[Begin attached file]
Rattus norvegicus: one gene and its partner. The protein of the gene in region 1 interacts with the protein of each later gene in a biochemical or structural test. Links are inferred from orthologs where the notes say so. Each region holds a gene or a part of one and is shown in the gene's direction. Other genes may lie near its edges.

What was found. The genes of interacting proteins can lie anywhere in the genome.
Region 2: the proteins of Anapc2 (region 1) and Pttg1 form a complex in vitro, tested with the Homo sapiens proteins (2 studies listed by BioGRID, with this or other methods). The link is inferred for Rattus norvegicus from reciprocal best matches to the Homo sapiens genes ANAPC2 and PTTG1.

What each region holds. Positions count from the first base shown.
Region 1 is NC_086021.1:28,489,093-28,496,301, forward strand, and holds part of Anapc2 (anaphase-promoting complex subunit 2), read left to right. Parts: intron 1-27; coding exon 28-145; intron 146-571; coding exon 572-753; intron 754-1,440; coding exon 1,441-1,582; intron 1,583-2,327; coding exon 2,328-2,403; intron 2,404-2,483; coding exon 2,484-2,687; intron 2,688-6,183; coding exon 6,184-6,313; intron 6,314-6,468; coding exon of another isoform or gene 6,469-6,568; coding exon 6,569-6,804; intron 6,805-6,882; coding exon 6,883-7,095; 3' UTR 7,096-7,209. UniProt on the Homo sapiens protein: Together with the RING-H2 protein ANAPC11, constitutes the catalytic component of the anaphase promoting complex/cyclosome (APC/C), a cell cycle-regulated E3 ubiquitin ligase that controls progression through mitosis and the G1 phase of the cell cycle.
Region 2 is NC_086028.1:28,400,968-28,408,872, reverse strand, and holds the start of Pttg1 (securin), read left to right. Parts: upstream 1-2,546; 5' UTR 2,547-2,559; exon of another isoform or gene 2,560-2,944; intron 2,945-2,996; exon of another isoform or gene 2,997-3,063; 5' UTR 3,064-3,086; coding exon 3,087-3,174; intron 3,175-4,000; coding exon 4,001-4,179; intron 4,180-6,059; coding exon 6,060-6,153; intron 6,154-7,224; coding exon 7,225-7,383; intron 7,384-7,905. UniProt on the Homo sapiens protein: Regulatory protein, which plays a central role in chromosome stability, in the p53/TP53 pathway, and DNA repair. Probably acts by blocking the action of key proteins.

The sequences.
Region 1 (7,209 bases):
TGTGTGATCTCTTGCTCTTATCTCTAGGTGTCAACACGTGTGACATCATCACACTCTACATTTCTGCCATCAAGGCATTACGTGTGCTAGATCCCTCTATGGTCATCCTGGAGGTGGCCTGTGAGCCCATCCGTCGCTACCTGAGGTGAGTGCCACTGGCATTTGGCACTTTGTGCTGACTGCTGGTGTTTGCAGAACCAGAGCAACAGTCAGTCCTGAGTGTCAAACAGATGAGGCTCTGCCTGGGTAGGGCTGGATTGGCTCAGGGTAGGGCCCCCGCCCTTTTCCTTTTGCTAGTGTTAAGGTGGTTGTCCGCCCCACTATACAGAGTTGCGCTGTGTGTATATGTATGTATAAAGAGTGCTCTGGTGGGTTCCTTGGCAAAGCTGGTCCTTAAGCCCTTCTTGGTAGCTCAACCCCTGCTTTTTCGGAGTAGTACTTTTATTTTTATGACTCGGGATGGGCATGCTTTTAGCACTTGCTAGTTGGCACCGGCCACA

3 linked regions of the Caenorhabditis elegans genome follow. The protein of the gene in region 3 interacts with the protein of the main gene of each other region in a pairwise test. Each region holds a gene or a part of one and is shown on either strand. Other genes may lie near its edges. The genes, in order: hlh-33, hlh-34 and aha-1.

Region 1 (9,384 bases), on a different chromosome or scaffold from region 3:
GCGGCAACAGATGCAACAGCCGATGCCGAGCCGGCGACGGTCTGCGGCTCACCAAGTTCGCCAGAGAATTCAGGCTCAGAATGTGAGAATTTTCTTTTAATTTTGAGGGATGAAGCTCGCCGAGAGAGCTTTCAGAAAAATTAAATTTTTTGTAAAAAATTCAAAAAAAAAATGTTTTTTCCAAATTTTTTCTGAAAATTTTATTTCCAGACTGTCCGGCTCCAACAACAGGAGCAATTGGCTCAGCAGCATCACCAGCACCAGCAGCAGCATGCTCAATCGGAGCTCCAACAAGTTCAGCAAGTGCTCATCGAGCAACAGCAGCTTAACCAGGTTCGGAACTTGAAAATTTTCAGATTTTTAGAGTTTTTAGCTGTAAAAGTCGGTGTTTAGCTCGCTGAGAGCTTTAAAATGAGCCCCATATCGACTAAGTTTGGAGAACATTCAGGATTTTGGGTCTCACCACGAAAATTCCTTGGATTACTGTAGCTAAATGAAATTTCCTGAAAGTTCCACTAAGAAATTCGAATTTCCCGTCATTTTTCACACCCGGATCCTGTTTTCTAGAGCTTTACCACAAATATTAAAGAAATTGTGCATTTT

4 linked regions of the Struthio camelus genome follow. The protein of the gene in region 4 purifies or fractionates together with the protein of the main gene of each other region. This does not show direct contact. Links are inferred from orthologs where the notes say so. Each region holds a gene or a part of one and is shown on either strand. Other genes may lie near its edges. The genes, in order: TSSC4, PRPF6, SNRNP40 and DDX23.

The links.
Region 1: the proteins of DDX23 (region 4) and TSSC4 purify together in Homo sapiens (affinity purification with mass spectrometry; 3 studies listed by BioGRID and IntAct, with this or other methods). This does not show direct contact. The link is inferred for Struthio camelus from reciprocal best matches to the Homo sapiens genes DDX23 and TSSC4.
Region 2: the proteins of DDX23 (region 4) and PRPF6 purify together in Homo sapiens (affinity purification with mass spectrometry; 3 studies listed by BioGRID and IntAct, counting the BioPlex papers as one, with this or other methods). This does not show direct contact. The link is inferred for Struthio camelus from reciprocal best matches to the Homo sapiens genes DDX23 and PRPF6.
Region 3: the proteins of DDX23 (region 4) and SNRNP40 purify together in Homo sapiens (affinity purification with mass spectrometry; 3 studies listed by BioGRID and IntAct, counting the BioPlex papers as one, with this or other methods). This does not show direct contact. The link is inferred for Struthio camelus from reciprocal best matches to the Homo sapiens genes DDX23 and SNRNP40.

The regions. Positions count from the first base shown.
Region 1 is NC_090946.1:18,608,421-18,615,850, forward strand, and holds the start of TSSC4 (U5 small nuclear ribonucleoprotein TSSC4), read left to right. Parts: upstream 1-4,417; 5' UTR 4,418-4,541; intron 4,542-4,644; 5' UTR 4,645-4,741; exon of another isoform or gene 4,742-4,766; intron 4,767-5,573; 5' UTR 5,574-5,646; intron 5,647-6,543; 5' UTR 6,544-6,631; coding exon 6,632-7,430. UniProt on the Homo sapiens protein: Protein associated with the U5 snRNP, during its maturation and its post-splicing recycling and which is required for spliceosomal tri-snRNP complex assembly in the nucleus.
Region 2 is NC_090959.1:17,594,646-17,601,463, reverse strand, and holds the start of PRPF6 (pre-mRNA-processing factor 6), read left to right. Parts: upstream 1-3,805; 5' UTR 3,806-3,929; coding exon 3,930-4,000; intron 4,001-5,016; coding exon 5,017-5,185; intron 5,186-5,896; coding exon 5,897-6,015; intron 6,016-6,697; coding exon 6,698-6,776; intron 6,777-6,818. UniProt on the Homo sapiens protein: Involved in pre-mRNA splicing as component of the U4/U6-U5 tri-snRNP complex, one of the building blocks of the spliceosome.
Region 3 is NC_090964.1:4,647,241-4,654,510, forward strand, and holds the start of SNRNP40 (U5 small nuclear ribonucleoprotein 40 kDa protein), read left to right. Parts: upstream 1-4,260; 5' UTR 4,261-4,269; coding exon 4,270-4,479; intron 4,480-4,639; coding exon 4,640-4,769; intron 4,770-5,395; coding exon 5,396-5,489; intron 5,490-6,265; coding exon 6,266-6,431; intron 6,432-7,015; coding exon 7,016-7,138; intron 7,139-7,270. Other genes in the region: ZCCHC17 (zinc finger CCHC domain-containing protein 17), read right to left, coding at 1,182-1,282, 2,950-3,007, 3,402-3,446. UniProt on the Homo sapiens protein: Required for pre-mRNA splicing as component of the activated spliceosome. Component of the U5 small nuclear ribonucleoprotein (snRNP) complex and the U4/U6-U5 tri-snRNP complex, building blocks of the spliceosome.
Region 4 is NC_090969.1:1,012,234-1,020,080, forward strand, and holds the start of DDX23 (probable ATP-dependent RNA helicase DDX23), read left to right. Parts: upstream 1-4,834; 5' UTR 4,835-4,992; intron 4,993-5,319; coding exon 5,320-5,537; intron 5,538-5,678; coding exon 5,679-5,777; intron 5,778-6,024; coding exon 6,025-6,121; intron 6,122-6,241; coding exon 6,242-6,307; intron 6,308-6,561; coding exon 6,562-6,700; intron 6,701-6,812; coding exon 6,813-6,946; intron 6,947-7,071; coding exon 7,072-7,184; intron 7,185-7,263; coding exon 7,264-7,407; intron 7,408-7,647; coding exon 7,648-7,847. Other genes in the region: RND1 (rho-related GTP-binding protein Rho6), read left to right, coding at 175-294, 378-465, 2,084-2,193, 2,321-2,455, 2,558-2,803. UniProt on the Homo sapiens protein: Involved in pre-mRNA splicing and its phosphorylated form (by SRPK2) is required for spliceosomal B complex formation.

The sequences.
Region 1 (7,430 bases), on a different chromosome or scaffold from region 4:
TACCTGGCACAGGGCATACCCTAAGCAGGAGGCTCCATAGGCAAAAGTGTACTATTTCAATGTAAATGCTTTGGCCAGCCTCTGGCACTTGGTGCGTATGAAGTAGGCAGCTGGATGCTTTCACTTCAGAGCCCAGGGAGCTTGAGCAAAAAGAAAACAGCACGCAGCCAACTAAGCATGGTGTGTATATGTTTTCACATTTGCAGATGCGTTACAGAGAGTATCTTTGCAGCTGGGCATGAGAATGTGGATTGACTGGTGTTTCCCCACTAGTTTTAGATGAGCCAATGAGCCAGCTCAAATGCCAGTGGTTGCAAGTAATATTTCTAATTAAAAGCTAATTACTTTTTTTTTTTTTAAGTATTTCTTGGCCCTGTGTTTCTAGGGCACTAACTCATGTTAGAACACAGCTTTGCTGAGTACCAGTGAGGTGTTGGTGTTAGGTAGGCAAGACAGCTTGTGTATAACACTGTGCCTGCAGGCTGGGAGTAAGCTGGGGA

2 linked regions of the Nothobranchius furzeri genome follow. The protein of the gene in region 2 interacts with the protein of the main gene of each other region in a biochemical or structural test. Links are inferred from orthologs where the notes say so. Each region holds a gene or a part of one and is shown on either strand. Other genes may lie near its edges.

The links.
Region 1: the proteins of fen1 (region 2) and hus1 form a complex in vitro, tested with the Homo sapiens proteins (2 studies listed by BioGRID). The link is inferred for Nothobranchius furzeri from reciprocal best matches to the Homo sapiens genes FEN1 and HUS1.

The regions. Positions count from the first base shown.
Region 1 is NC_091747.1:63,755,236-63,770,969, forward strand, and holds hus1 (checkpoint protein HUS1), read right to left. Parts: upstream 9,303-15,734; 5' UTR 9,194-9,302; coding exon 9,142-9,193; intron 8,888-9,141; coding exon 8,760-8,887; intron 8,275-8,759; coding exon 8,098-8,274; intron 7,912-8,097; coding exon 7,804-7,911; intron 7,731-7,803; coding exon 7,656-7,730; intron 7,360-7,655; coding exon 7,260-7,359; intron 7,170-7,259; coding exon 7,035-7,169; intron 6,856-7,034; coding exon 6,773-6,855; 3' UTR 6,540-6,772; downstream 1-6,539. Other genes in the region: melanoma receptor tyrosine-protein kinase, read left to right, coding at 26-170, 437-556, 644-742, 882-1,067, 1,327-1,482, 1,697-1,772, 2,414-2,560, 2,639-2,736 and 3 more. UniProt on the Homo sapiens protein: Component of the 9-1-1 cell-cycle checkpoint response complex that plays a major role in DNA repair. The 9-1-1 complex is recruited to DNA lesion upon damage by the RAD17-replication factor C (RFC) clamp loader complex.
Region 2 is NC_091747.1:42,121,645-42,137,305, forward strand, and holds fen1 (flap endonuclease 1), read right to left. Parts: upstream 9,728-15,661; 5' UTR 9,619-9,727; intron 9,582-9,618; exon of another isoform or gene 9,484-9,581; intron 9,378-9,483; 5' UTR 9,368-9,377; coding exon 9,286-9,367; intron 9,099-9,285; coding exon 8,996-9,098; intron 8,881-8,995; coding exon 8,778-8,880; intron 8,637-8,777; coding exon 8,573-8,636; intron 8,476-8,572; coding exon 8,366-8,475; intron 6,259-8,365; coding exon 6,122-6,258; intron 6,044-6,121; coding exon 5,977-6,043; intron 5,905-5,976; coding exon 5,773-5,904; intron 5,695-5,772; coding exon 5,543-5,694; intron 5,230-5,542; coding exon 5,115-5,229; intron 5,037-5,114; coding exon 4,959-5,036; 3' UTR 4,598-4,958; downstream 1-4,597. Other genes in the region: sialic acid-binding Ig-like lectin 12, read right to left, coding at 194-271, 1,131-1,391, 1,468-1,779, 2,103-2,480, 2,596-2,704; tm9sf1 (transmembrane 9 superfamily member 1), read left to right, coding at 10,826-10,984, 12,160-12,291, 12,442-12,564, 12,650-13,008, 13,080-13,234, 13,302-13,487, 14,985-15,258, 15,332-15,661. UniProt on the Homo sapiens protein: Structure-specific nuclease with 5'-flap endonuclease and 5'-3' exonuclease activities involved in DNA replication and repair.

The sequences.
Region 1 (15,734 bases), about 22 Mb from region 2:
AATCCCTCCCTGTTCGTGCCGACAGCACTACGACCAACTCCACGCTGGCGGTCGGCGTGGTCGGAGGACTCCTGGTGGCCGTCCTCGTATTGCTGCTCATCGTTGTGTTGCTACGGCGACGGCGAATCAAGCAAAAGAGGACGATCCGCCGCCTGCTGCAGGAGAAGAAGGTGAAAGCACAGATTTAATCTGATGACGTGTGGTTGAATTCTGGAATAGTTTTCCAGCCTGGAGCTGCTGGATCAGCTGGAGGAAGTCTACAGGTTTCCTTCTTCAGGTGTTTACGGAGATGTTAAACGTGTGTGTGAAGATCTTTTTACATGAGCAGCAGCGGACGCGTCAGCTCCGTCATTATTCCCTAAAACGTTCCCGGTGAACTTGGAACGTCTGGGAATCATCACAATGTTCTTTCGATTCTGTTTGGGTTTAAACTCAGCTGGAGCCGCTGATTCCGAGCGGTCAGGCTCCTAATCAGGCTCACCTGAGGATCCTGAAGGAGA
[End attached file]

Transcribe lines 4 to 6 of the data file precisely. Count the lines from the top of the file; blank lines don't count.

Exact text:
What each region holds. Positions count from the first base shown.
Region 1 is NC_086021.1:28,489,093-28,496,301, forward strand, and holds part of Anapc2 (anaphase-promoting complex subunit 2), read left to right. Parts: intron 1-27; coding exon 28-145; intron 146-571; coding exon 572-753; intron 754-1,440; coding exon 1,441-1,582; intron 1,583-2,327; coding exon 2,328-2,403; intron 2,404-2,483; coding exon 2,484-2,687; intron 2,688-6,183; coding exon 6,184-6,313; intron 6,314-6,468; coding exon of another isoform or gene 6,469-6,568; coding exon 6,569-6,804; intron 6,805-6,882; coding exon 6,883-7,095; 3' UTR 7,096-7,209. UniProt on the Homo sapiens protein: Together with the RING-H2 protein ANAPC11, constitutes the catalytic component of the anaphase promoting complex/cyclosome (APC/C), a cell cycle-regulated E3 ubiquitin ligase that controls progression through mitosis and the G1 phase of the cell cycle.
Region 2 is NC_086028.1:28,400,968-28,408,872, reverse strand, and holds the start of Pttg1 (securin), read left to right. Parts: upstream 1-2,546; 5' UTR 2,547-2,559; exon of another isoform or gene 2,560-2,944; intron 2,945-2,996; exon of another isoform or gene 2,997-3,063; 5' UTR 3,064-3,086; coding exon 3,087-3,174; intron 3,175-4,000; coding exon 4,001-4,179; intron 4,180-6,059; coding exon 6,060-6,153; intron 6,154-7,224; coding exon 7,225-7,383; intron 7,384-7,905. UniProt on the Homo sapiens protein: Regulatory protein, which plays a central role in chromosome stability, in the p53/TP53 pathway, and DNA repair. Probably acts by blocking the action of key proteins.